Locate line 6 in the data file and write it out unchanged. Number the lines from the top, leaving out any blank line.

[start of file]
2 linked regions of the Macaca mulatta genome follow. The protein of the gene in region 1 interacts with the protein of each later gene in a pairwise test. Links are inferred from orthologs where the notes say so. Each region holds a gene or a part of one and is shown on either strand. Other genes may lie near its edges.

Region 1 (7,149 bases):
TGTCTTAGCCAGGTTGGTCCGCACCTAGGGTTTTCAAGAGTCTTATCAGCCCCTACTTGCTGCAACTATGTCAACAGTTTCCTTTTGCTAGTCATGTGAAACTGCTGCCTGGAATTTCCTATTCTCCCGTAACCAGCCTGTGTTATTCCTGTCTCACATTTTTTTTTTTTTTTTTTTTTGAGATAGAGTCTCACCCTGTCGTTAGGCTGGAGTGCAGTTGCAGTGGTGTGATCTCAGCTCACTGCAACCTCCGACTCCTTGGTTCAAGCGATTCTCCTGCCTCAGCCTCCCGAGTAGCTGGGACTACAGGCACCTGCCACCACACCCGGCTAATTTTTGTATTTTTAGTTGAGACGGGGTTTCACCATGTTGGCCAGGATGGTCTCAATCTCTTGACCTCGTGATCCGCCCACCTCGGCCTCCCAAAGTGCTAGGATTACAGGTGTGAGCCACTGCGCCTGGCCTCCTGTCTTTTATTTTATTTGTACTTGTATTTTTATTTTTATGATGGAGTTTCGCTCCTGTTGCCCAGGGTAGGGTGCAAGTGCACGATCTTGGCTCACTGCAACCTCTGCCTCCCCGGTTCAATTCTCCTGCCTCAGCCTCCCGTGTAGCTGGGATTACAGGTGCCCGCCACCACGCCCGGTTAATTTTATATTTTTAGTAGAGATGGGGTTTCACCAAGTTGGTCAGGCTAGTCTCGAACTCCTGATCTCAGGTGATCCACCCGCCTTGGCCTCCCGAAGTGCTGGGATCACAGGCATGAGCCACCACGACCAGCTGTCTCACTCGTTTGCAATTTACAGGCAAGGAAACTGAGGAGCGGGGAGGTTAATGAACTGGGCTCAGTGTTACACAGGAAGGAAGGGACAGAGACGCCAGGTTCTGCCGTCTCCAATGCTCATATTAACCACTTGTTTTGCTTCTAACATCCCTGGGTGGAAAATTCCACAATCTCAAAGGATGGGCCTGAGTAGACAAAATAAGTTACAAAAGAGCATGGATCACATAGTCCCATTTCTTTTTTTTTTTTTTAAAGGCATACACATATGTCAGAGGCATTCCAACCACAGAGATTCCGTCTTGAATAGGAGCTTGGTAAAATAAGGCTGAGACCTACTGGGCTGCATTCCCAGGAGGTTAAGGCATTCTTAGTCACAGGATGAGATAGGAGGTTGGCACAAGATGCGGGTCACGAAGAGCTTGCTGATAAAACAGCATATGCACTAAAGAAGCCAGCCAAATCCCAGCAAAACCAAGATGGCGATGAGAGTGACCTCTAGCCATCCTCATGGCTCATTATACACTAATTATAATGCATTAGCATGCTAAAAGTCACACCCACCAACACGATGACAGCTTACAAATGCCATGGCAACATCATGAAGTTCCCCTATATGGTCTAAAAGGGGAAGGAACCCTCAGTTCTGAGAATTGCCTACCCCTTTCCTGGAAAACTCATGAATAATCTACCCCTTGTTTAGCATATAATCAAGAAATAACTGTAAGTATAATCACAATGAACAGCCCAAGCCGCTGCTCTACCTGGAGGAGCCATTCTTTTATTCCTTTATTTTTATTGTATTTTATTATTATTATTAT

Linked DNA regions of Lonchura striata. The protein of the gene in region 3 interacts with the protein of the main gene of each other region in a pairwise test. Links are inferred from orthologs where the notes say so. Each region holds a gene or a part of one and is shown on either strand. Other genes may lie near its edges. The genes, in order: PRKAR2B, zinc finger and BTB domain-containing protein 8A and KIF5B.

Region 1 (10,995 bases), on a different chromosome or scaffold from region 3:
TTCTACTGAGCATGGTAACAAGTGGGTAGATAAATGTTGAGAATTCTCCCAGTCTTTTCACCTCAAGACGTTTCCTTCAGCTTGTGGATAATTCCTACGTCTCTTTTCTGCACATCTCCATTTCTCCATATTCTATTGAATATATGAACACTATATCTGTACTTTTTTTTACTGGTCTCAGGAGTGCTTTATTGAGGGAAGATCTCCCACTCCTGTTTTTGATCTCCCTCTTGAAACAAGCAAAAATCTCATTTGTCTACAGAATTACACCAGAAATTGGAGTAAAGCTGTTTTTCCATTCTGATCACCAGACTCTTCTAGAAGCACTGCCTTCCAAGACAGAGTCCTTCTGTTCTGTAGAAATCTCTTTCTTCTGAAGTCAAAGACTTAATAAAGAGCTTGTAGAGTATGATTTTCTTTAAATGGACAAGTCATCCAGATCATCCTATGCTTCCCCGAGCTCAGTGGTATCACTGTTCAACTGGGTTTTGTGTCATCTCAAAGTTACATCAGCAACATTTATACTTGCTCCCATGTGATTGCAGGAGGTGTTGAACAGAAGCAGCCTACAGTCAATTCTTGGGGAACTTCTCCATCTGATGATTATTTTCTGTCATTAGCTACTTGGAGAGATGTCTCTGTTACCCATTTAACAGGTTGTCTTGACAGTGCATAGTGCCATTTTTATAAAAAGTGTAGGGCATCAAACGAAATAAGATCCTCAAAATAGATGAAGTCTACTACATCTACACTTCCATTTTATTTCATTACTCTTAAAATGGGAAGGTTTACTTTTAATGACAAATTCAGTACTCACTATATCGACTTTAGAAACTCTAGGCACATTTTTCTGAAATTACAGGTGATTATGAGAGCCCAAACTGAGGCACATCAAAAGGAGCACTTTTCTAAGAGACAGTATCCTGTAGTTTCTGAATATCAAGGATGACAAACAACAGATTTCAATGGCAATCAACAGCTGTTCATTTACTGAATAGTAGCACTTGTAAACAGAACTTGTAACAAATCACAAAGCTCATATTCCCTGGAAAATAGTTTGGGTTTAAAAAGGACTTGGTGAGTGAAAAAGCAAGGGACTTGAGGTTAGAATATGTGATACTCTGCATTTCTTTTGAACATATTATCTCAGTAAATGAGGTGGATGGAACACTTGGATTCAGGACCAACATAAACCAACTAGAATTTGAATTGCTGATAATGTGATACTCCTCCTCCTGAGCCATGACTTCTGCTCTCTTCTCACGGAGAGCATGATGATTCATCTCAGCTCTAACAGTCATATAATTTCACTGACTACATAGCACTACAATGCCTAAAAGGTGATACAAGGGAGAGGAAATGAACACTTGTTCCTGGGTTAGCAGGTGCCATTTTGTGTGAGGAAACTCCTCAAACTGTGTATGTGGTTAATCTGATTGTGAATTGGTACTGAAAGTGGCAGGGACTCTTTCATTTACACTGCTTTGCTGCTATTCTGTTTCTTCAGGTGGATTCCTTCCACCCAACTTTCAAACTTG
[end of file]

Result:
TTCTACTGAGCATGGTAACAAGTGGGTAGATAAATGTTGAGAATTCTCCCAGTCTTTTCACCTCAAGACGTTTCCTTCAGCTTGTGGATAATTCCTACGTCTCTTTTCTGCACATCTCCATTTCTCCATATTCTATTGAATATATGAACACTATATCTGTACTTTTTTTTACTGGTCTCAGGAGTGCTTTATTGAGGGAAGATCTCCCACTCCTGTTTTTGATCTCCCTCTTGAAACAAGCAAAAATCTCATTTGTCTACAGAATTACACCAGAAATTGGAGTAAAGCTGTTTTTCCATTCTGATCACCAGACTCTTCTAGAAGCACTGCCTTCCAAGACAGAGTCCTTCTGTTCTGTAGAAATCTCTTTCTTCTGAAGTCAAAGACTTAATAAAGAGCTTGTAGAGTATGATTTTCTTTAAATGGACAAGTCATCCAGATCATCCTATGCTTCCCCGAGCTCAGTGGTATCACTGTTCAACTGGGTTTTGTGTCATCTCAAAGTTACATCAGCAACATTTATACTTGCTCCCATGTGATTGCAGGAGGTGTTGAACAGAAGCAGCCTACAGTCAATTCTTGGGGAACTTCTCCATCTGATGATTATTTTCTGTCATTAGCTACTTGGAGAGATGTCTCTGTTACCCATTTAACAGGTTGTCTTGACAGTGCATAGTGCCATTTTTATAAAAAGTGTAGGGCATCAAACGAAATAAGATCCTCAAAATAGATGAAGTCTACTACATCTACACTTCCATTTTATTTCATTACTCTTAAAATGGGAAGGTTTACTTTTAATGACAAATTCAGTACTCACTATATCGACTTTAGAAACTCTAGGCACATTTTTCTGAAATTACAGGTGATTATGAGAGCCCAAACTGAGGCACATCAAAAGGAGCACTTTTCTAAGAGACAGTATCCTGTAGTTTCTGAATATCAAGGATGACAAACAACAGATTTCAATGGCAATCAACAGCTGTTCATTTACTGAATAGTAGCACTTGTAAACAGAACTTGTAACAAATCACAAAGCTCATATTCCCTGGAAAATAGTTTGGGTTTAAAAAGGACTTGGTGAGTGAAAAAGCAAGGGACTTGAGGTTAGAATATGTGATACTCTGCATTTCTTTTGAACATATTATCTCAGTAAATGAGGTGGATGGAACACTTGGATTCAGGACCAACATAAACCAACTAGAATTTGAATTGCTGATAATGTGATACTCCTCCTCCTGAGCCATGACTTCTGCTCTCTTCTCACGGAGAGCATGATGATTCATCTCAGCTCTAACAGTCATATAATTTCACTGACTACATAGCACTACAATGCCTAAAAGGTGATACAAGGGAGAGGAAATGAACACTTGTTCCTGGGTTAGCAGGTGCCATTTTGTGTGAGGAAACTCCTCAAACTGTGTATGTGGTTAATCTGATTGTGAATTGGTACTGAAAGTGGCAGGGACTCTTTCATTTACACTGCTTTGCTGCTATTCTGTTTCTTCAGGTGGATTCCTTCCACCCAACTTTCAAACTTG